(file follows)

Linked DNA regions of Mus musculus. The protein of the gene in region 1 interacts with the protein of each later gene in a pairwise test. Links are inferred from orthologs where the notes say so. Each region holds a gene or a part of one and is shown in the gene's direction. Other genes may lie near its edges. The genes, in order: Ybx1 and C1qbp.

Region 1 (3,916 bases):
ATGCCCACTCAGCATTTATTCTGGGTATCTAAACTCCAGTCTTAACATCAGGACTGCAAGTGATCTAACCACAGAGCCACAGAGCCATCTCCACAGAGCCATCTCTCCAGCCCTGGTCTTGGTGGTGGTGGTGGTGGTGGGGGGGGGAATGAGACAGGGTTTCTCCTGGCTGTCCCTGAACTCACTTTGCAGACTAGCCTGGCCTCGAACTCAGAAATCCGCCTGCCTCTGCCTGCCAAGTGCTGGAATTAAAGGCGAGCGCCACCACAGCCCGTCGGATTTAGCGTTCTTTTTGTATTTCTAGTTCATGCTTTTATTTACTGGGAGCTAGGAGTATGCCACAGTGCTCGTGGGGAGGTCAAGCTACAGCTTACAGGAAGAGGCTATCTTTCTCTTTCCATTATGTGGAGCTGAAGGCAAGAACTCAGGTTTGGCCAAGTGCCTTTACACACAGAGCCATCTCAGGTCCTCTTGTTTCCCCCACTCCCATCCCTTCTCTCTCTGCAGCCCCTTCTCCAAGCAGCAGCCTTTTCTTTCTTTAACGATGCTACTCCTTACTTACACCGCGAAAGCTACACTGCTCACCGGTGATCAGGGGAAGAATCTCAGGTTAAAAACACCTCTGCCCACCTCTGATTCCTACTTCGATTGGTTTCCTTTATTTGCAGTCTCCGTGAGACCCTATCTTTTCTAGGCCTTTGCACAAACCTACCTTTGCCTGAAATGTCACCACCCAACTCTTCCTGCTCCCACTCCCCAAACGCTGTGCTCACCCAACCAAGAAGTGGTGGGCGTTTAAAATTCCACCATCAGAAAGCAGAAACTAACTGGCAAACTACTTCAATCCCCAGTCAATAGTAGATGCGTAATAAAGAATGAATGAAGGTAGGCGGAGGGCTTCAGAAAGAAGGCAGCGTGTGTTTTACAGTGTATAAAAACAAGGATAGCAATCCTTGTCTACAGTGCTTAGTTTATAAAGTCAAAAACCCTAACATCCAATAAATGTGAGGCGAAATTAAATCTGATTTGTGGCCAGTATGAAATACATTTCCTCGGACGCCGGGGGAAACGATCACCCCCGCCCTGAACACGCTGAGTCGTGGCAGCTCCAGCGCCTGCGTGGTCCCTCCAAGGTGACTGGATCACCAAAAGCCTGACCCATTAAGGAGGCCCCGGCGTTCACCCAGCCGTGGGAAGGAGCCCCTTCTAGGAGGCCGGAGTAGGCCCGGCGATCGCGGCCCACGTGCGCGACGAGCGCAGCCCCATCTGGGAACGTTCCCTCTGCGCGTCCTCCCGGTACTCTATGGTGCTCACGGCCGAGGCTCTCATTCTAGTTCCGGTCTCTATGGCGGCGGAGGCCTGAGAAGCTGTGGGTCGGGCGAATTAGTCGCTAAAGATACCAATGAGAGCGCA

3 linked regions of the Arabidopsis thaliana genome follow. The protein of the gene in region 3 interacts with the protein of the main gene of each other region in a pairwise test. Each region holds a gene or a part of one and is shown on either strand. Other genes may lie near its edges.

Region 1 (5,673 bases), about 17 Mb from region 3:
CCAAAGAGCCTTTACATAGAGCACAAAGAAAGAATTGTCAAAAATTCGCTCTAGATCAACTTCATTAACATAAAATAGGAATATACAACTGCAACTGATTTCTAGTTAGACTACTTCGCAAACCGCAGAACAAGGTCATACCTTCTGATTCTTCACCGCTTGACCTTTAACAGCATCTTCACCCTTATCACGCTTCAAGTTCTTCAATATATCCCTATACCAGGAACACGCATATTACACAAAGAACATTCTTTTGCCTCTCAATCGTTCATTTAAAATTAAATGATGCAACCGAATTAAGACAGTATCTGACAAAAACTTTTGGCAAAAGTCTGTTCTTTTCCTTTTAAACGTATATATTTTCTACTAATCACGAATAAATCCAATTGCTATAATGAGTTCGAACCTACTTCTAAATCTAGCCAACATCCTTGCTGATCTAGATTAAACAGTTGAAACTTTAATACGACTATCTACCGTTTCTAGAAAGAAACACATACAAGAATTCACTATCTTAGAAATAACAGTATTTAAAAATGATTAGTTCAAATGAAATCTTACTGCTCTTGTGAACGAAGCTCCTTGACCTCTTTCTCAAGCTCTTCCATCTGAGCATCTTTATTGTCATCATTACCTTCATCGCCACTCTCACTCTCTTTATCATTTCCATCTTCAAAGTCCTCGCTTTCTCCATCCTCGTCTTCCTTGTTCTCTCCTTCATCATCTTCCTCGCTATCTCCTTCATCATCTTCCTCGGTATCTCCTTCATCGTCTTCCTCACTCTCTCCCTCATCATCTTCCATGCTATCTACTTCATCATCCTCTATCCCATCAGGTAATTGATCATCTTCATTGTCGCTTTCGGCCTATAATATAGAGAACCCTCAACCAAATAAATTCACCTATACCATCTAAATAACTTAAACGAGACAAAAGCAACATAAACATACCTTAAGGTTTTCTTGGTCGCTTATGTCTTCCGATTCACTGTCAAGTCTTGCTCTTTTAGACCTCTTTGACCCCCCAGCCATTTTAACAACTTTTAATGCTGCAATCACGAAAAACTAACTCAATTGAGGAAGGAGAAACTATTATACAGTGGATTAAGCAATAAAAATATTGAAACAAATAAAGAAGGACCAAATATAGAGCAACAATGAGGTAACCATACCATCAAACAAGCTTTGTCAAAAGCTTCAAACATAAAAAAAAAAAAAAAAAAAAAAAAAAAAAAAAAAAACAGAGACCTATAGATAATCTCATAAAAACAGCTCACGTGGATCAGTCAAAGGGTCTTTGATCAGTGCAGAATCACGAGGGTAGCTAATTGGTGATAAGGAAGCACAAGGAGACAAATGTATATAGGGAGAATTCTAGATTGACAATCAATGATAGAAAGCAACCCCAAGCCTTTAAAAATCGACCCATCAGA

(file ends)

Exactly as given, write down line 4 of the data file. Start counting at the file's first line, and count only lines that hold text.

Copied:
3 linked regions of the Arabidopsis thaliana genome follow. The protein of the gene in region 3 interacts with the protein of the main gene of each other region in a pairwise test. Each region holds a gene or a part of one and is shown on either strand. Other genes may lie near its edges.